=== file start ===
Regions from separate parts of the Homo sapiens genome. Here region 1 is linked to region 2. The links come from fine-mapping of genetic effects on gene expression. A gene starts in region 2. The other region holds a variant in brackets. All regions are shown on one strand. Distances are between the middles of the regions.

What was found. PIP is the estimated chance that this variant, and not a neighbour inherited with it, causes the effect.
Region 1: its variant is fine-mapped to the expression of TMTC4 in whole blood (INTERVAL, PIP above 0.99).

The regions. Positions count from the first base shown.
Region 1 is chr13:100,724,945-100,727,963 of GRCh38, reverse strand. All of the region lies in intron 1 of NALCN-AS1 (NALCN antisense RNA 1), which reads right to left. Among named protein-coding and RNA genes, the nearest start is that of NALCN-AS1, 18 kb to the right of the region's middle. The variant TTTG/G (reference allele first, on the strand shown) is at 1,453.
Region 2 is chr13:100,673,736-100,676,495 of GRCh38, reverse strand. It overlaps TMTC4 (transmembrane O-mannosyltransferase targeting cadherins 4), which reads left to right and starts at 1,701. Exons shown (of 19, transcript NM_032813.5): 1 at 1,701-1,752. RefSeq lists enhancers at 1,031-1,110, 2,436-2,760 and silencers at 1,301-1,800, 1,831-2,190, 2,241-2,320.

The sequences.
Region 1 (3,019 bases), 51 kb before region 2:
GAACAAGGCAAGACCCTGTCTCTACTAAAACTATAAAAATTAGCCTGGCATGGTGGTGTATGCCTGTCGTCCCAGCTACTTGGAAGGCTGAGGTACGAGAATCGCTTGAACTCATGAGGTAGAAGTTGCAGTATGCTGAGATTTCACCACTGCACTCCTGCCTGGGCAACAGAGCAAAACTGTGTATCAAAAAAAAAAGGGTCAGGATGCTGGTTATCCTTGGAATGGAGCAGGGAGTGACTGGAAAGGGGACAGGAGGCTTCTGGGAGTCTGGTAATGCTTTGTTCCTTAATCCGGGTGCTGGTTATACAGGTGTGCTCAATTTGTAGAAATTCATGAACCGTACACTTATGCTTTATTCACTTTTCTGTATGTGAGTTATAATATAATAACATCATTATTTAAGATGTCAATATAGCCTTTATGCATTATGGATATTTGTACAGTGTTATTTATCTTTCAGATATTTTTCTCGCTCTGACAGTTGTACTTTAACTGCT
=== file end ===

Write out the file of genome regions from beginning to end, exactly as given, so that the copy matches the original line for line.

Regions from separate parts of the Homo sapiens genome. Here region 1 is linked to region 2. The links come from fine-mapping of genetic effects on gene expression. A gene starts in region 2. The other region holds a variant in brackets. All regions are shown on one strand. Distances are between the middles of the regions.

What was found. PIP is the estimated chance that this variant, and not a neighbour inherited with it, causes the effect.
Region 1: its variant is fine-mapped to the expression of TMTC4 in whole blood (INTERVAL, PIP above 0.99).

The regions. Positions count from the first base shown.
Region 1 is chr13:100,724,945-100,727,963 of GRCh38, reverse strand. All of the region lies in intron 1 of NALCN-AS1 (NALCN antisense RNA 1), which reads right to left. Among named protein-coding and RNA genes, the nearest start is that of NALCN-AS1, 18 kb to the right of the region's middle. The variant TTTG/G (reference allele first, on the strand shown) is at 1,453.
Region 2 is chr13:100,673,736-100,676,495 of GRCh38, reverse strand. It overlaps TMTC4 (transmembrane O-mannosyltransferase targeting cadherins 4), which reads left to right and starts at 1,701. Exons shown (of 19, transcript NM_032813.5): 1 at 1,701-1,752. RefSeq lists enhancers at 1,031-1,110, 2,436-2,760 and silencers at 1,301-1,800, 1,831-2,190, 2,241-2,320.

The sequences.
Region 1 (3,019 bases), 51 kb before region 2:
GAACAAGGCAAGACCCTGTCTCTACTAAAACTATAAAAATTAGCCTGGCATGGTGGTGTATGCCTGTCGTCCCAGCTACTTGGAAGGCTGAGGTACGAGAATCGCTTGAACTCATGAGGTAGAAGTTGCAGTATGCTGAGATTTCACCACTGCACTCCTGCCTGGGCAACAGAGCAAAACTGTGTATCAAAAAAAAAAGGGTCAGGATGCTGGTTATCCTTGGAATGGAGCAGGGAGTGACTGGAAAGGGGACAGGAGGCTTCTGGGAGTCTGGTAATGCTTTGTTCCTTAATCCGGGTGCTGGTTATACAGGTGTGCTCAATTTGTAGAAATTCATGAACCGTACACTTATGCTTTATTCACTTTTCTGTATGTGAGTTATAATATAATAACATCATTATTTAAGATGTCAATATAGCCTTTATGCATTATGGATATTTGTACAGTGTTATTTATCTTTCAGATATTTTTCTCGCTCTGACAGTTGTACTTTAACTGCT